Being vegetarian is just one expression of the deeply assimilated value of Ahimsa. The expressions of this one value at the gross level are really many. You start choosing not to pluck flowers from plants; you learn to care for the life that pervades plants and trees. Where you HAVE to pluck leaves / flowers / fruits from a plant, you become aware enough to do it as gently as possible exerting minimal injury to the plant. You abstain from killing every insect passing by you on your path and thus slowly learn peaceful coexistence with all beings around, as long as they are not super venemous and on the verge of killing us 😬. Afterall, can my fear be reason enough to end the life of another!
Have you seen monks belonging to Jainism? They wear white masks covering their mouth. The reason for the same is the very basic principle of Jainism: “If you have a choice between bad and worse, then do bad” , in other words, do as less damage as possible. Actions like speaking and breathing also cause death of microscopic organisms and even those organisms which are smaller than microscopic. The white mask that covers the nose and mouth acts as a buffer zone which kills lesser beings.
Such is beautiful outpour of the value of non injury. It stems from a deep understanding that every living being, plant included, has a basic and strong will and urge to survive. No living being knowingly walks itself to death except for this particular species of rodents, lemmings I hear, which commit suicide by jumping off a cliff and swimming the sea undeterred until they drown and die. Some studies suggest that it does so for population control. So even in this case, wellbeing (of the species in this case)is the reason. Every morning after I sweep the house, I use a wet tissue to pick up the gathered dirt. Invariably always while doing so, I see 1 or 2 ants running about the dust and they will carefully avoid the wet streaked areas on the floor. It amazes me every time that a creature the size of a dot actually demonstrates it’s will to live thus!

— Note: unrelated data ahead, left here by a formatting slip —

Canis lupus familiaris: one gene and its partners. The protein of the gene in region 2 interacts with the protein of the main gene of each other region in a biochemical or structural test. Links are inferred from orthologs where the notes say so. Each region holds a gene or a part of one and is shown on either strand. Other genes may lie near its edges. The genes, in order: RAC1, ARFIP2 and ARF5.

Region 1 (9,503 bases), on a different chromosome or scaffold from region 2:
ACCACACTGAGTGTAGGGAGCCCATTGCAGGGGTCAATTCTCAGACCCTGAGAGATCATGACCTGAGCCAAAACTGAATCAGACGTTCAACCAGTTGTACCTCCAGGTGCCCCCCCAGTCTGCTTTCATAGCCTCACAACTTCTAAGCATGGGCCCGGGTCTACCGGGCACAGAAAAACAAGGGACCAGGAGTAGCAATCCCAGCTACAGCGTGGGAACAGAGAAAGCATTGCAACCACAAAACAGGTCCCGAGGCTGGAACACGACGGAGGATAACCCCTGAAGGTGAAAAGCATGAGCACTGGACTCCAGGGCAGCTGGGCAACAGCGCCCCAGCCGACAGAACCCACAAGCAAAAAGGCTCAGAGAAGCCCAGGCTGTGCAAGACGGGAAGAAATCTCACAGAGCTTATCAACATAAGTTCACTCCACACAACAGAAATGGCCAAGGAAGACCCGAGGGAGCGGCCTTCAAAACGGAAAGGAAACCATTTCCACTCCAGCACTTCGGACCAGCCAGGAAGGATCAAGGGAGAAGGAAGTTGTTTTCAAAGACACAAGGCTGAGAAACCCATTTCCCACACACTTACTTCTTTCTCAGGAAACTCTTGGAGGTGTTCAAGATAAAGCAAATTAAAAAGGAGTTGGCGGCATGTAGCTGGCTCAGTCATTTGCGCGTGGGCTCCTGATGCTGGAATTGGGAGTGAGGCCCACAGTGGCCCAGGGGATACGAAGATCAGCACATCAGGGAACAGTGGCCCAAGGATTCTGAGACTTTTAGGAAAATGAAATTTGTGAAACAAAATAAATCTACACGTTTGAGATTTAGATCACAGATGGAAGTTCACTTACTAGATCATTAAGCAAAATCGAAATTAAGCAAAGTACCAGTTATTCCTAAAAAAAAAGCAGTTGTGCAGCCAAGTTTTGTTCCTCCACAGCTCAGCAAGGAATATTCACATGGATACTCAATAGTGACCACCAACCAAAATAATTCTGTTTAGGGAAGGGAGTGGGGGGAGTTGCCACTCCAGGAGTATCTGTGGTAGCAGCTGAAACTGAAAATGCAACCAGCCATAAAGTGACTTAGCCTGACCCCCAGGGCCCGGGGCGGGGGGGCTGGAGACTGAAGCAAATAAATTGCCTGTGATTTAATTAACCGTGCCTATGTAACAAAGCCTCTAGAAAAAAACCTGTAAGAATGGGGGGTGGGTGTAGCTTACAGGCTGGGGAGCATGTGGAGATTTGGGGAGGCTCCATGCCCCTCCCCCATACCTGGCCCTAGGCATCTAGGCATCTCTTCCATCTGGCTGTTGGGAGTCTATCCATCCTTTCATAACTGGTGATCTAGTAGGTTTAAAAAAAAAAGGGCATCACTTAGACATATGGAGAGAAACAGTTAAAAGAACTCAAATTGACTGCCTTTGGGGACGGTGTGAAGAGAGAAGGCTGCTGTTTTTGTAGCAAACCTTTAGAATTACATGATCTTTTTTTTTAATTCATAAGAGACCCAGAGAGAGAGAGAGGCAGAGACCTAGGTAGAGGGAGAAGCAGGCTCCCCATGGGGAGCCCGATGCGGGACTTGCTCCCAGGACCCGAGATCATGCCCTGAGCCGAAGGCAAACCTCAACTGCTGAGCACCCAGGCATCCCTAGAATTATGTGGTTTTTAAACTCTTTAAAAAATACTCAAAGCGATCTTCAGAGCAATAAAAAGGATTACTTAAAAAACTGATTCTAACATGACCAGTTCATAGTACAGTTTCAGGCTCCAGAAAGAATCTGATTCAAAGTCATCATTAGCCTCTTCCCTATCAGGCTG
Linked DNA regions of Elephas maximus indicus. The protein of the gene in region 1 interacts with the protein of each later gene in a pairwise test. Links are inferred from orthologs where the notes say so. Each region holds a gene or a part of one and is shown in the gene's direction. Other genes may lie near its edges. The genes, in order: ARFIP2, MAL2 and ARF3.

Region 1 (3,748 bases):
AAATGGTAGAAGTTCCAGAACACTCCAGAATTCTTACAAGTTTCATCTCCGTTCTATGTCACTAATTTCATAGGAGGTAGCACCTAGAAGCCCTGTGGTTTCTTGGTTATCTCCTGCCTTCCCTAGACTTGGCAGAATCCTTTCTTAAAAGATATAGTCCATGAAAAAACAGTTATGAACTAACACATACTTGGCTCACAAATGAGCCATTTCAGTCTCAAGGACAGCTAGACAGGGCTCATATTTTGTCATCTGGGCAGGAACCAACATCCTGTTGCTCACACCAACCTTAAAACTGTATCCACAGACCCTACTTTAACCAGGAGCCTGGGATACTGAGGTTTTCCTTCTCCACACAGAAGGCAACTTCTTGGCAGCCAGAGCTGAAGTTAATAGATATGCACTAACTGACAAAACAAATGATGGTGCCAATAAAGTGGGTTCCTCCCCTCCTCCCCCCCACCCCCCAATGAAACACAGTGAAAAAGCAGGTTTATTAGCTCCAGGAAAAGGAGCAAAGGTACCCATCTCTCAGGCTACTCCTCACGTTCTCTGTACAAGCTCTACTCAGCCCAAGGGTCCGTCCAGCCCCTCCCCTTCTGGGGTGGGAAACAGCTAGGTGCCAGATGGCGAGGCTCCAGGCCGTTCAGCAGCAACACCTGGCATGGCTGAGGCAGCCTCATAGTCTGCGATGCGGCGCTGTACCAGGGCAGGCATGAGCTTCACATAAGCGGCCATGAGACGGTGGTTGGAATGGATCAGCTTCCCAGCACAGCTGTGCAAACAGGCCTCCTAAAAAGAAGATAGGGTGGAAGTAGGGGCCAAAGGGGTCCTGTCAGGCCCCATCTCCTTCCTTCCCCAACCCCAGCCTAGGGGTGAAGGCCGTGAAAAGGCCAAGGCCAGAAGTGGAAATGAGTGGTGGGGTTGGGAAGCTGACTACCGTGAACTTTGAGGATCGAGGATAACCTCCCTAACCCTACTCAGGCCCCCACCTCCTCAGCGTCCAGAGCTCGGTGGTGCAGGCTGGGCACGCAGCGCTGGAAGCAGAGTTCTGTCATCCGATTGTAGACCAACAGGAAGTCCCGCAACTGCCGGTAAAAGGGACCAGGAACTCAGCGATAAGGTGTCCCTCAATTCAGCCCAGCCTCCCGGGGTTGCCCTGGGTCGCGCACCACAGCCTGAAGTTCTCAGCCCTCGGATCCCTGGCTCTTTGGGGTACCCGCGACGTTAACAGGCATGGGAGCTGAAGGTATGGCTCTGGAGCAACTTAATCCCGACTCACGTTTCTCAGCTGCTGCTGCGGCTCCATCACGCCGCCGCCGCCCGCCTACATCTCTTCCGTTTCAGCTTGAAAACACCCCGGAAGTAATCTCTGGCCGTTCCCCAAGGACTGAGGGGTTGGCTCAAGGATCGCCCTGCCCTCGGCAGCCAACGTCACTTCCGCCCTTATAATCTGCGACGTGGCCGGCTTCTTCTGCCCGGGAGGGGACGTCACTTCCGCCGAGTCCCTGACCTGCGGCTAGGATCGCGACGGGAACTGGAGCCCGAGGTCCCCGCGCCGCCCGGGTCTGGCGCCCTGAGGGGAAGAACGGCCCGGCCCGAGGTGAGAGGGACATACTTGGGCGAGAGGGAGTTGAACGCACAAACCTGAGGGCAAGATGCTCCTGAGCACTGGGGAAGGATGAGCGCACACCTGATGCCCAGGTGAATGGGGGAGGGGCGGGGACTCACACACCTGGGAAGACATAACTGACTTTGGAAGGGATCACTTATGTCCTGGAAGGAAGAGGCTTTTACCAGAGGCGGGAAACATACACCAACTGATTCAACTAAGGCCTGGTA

Today the world is far more “vegetarian” understanding than it was a couple of decades earlier. In the previous country that we lived in, both my kids and I have been subject to playful taunts by “so called” friends about us being vegetarian. I’ve had people ask me, not just once or twice, “If you are vegetarian on grounds of non injury, how come it’s ok to kill plants?” Another couple from a foreign country when they first met us remarked, “Bahhhh, no alcohol? No meat? You must be boring people!” Interestingly, the day we were relocating out of the country this friend promptly told me, “You have taught me so much about vegetarianism and vegetarian cooking and I thank you so much for it.” My kids have been told by their schoolmates, “It’s because you don’t follow our Religion that you are fated to lower plant foods!” We’ve been asked only couple 100 times, “But where do you get your protein from?” Whose shortcoming is it that you don’t know that our diet is rich in beans and legumes of so many different kinds which you aren’t even aware of? Also as an added information, both my paternal and maternal grandparents lived long, healthy lives and died well into their 80s and 90s. They were vegetarian to the extent of not including even onion and garlic in their diet. As a family we just smile and move away from such silliness because our values are far too deep rooted to let us be perturbed by the smallest disturbances at the gross level.